siphotos:

Dodgers’ catcher Mike Piazza, a member of the Major League All-Star Team, shakes hands with Orix BlueWaves’ outfielder Ichiro Suzuki during their workout for the opener of the eight-game Super Major Series at the Tokyo Dome in Japan on Oct. 31, 1996. (AP)
GALLERY: Classic Photos of Ichiro Suzuki

siphotos:

Dodgers’ catcher Mike Piazza, a member of the Major League All-Star Team, shakes hands with Orix BlueWaves’ outfielder Ichiro Suzuki during their workout for the opener of the eight-game Super Major Series at the Tokyo Dome in Japan on Oct. 31, 1996. (AP)

GALLERY: Classic Photos of Ichiro Suzuki

I would approach with my fist pulled back. I figured he’d throw his glove out for protection. I’d parry the glove and then get after it.
Mike Piazza, who took karate lessons to prepare for a potential fight with Roger Clemens. But he never anticipated that Clemens would throw a broken bat at him. Never bring a fist to a bat fight! You should have been fencing, Mike!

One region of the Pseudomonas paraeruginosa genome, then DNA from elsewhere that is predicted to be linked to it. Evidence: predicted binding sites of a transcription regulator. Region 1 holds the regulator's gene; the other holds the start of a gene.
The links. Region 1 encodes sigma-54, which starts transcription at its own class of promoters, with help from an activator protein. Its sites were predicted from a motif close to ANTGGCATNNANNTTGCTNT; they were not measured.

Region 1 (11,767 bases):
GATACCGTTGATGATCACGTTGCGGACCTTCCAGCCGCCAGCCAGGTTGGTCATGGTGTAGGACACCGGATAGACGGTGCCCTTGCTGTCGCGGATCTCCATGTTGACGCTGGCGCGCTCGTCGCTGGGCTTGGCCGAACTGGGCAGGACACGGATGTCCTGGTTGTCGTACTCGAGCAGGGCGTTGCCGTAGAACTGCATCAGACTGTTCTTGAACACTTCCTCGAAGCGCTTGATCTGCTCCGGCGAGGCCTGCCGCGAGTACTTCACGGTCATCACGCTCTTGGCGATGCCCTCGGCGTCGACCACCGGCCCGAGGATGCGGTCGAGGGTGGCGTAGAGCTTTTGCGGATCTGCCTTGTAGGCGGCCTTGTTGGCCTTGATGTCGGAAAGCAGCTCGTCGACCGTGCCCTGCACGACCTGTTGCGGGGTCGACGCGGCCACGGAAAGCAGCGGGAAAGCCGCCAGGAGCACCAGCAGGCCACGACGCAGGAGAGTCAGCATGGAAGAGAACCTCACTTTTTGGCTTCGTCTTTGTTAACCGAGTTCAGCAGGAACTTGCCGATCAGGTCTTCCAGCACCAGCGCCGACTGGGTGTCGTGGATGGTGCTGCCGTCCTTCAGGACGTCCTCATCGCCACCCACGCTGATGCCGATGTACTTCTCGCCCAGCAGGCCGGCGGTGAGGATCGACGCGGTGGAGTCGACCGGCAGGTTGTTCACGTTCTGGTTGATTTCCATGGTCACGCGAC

The Mets released Rickey [Henderson] in May 2000, which meant that he helped us to the playoffs in his only full season with the ball club. He was instrumental in not only getting us there, but in how the playoff shares—the bonuses earned from MLB for each postseason series—were divided. The shares meeting is always an interesting exercise in human dynamics, sort of a microcosm of democracy. Rickey was the most generous guy I ever played with, and whenever the discussion came around to what we should give one of the fringe people—whether it was a minor leaguer who came up for a few days or the parking lot attendant—Rickey would shout out, ‘Full share!’ We’d argue for a while and he’d say, ‘Fuck that! You can change somebody’s life!’ I admired Rickey’s heart, but I usually came down somewhere in the middle.

Mike Piazza

(via @timmarchman)

As we already suspected, Rickey Henderson is the best. Mike Piazza? Probably kind of a dick.